You can expect detailed, practical sessions on how and when to test your child's blood sugar level using the finger-prick test, and how to give insulin injections.

A dietitian will assess your child's diet and discuss how the family diet can be adapted to the condition.

If relevant, your care team will also talk to you about how your child's diabetes will be managed at school or nursery. Your care team should contact the school or nursery – usually, a member of the team will visit the school to discuss what care your child will need.

"How the diagnosis affects your child emotionally is important. There's often a period of shock, then anger, then rejection of the idea, followed by gradual acceptance," says Professor Hindmarch. "Parents should talk about their feelings and those of the child, ideally with a psychologist."

The first few months

After a few days, you'll be confident enough to take the first steps towards managing your child's diabetes. This means taking them home if they had their first treatment in hospital.

You should still be in regular touch with your diabetes care team.

"At this stage, parents and children come to see the care team at the hospital around every two weeks," says Professor Hindmarch. "We'll discuss how you and your child are doing, and answer any questions.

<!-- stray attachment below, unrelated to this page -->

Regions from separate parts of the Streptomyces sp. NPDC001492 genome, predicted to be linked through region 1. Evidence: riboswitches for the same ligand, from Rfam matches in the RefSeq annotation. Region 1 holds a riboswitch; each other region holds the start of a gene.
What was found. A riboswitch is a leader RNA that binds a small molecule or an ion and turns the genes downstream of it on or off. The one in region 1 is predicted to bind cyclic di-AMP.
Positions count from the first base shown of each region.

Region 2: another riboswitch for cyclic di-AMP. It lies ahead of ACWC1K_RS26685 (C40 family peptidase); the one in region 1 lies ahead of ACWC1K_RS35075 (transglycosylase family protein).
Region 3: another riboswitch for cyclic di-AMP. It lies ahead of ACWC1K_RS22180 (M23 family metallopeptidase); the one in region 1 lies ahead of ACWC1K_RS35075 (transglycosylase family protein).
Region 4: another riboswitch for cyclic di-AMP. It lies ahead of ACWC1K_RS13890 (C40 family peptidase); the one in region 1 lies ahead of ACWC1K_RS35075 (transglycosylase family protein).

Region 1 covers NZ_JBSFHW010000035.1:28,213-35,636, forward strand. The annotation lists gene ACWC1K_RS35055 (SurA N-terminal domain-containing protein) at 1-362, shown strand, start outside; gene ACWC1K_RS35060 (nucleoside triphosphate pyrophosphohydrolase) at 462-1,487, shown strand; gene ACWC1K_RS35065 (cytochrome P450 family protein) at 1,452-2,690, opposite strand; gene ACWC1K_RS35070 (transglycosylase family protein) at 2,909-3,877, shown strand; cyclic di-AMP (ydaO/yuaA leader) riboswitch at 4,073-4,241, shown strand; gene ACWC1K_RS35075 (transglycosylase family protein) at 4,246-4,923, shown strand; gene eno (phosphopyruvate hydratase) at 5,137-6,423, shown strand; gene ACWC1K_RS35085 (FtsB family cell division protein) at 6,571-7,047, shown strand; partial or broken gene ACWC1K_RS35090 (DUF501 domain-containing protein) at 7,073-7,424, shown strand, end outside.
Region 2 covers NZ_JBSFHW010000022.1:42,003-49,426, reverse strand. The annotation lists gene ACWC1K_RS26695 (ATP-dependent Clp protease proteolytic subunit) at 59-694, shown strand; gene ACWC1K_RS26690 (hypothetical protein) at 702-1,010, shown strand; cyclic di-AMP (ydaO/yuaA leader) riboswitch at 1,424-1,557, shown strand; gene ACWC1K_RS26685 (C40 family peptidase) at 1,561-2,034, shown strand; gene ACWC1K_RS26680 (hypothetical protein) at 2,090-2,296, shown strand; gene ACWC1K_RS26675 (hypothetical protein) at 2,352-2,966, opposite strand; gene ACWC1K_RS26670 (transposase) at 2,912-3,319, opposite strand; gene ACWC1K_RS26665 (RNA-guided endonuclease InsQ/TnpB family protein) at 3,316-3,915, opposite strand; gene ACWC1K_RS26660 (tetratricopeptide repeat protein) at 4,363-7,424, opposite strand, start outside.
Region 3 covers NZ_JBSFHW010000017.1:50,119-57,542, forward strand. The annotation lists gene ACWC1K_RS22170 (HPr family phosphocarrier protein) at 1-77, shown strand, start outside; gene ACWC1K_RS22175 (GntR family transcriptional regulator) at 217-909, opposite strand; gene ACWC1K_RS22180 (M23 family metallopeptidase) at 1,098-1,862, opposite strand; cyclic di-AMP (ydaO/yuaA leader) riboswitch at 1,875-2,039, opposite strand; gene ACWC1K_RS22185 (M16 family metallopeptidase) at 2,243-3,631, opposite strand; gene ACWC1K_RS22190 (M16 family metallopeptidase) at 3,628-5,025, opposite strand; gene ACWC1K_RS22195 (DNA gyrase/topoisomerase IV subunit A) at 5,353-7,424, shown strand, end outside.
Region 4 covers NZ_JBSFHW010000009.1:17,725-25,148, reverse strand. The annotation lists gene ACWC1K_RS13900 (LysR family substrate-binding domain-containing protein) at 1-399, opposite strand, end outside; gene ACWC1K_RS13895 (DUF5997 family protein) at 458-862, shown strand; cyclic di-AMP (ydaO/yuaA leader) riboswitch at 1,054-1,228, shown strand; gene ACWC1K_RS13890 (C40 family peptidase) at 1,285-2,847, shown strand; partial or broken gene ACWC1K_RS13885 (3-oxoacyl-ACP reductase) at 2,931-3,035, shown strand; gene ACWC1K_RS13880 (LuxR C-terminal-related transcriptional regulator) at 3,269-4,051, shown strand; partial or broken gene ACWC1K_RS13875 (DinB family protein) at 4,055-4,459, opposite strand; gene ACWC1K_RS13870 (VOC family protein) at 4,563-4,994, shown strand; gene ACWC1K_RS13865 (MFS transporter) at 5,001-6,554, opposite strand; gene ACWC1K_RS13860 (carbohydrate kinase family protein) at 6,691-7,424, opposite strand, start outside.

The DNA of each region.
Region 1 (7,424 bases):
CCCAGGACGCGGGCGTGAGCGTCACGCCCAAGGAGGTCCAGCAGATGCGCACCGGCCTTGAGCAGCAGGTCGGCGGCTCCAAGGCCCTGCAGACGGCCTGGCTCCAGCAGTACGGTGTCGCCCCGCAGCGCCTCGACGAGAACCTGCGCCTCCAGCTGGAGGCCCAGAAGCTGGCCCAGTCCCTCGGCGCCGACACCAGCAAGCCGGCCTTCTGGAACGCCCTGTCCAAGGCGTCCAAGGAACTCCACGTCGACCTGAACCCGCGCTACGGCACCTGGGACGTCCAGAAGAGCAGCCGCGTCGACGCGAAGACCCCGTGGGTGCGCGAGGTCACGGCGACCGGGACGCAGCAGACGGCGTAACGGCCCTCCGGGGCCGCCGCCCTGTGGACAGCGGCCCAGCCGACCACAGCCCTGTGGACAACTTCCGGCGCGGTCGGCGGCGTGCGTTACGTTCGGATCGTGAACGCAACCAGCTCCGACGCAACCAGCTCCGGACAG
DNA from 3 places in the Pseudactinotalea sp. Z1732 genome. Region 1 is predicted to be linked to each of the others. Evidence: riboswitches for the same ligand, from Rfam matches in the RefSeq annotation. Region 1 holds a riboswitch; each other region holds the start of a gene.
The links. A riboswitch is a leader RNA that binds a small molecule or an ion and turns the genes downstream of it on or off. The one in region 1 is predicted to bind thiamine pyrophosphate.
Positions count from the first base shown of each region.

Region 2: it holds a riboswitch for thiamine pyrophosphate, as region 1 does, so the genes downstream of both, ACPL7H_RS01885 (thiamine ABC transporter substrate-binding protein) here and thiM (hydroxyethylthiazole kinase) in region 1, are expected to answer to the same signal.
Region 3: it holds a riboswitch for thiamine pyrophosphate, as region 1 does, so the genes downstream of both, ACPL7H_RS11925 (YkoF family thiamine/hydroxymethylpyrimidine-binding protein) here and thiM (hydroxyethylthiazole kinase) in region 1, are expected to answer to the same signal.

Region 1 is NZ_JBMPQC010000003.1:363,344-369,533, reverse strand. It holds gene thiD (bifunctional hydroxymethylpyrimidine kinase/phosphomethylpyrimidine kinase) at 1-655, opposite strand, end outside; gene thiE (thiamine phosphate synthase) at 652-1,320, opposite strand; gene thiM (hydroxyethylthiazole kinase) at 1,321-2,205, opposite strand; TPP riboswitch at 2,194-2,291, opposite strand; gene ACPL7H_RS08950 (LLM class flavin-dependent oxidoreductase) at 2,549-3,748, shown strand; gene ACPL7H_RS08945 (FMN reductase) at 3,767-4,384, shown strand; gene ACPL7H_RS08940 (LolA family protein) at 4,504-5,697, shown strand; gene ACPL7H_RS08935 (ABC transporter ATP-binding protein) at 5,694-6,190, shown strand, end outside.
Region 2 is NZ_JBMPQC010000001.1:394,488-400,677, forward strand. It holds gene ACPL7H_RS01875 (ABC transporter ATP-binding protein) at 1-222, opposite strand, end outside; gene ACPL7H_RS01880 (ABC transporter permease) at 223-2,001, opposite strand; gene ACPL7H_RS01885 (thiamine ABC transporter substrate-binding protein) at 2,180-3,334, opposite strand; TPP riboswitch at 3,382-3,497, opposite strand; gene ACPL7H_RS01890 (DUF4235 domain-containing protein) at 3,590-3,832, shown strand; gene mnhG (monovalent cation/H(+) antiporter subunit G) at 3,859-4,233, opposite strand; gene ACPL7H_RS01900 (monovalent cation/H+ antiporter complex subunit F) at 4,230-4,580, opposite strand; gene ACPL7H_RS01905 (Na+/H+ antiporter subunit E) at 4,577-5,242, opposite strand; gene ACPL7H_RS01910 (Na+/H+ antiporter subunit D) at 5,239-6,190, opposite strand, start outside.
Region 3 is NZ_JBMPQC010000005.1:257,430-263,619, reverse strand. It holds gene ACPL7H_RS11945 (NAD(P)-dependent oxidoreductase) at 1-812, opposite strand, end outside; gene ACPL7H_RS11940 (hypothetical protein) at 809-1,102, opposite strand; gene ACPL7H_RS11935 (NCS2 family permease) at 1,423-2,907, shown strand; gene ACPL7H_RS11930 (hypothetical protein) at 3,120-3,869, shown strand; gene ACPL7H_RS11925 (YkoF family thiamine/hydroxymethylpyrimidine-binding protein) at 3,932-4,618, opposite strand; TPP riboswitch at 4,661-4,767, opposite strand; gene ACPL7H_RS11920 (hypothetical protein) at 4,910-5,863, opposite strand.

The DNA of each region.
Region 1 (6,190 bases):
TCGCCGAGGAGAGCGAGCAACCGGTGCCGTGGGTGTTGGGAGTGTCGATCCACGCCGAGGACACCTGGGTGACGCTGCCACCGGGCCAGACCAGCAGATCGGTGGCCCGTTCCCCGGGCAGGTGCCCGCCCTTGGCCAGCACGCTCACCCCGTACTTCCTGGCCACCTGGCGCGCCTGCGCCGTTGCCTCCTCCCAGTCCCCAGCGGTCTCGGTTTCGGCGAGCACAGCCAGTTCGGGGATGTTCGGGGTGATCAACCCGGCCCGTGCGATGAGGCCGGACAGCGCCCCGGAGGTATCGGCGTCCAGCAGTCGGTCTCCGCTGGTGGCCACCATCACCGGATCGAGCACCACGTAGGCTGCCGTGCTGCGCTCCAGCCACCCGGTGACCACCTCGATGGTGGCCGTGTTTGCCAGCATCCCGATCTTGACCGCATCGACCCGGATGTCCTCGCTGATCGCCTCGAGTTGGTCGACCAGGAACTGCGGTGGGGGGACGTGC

"There's regular telephone and email contact to make sure that parents have access to the team whenever they need it."

Many care teams will give you a 24-hour number in case of an emergency.

You and your child may find it difficult to adjust to life with diabetes at first. For example:

  • you may have to change your family's diet
  • your child may worry about being different from their friends
  • you will both have to get used to a new routine of blood sugar tests and insulin injections

All this will get easier over time. Never hesitate to contact your care team with questions or concerns.

Once the condition is stable

Eventually, you'll feel confident that you can manage your child's diabetes without regular support from the care team.

By this time, you'll have a good understanding of how food and exercise affect your child's blood sugar level, and how to manage this with insulin.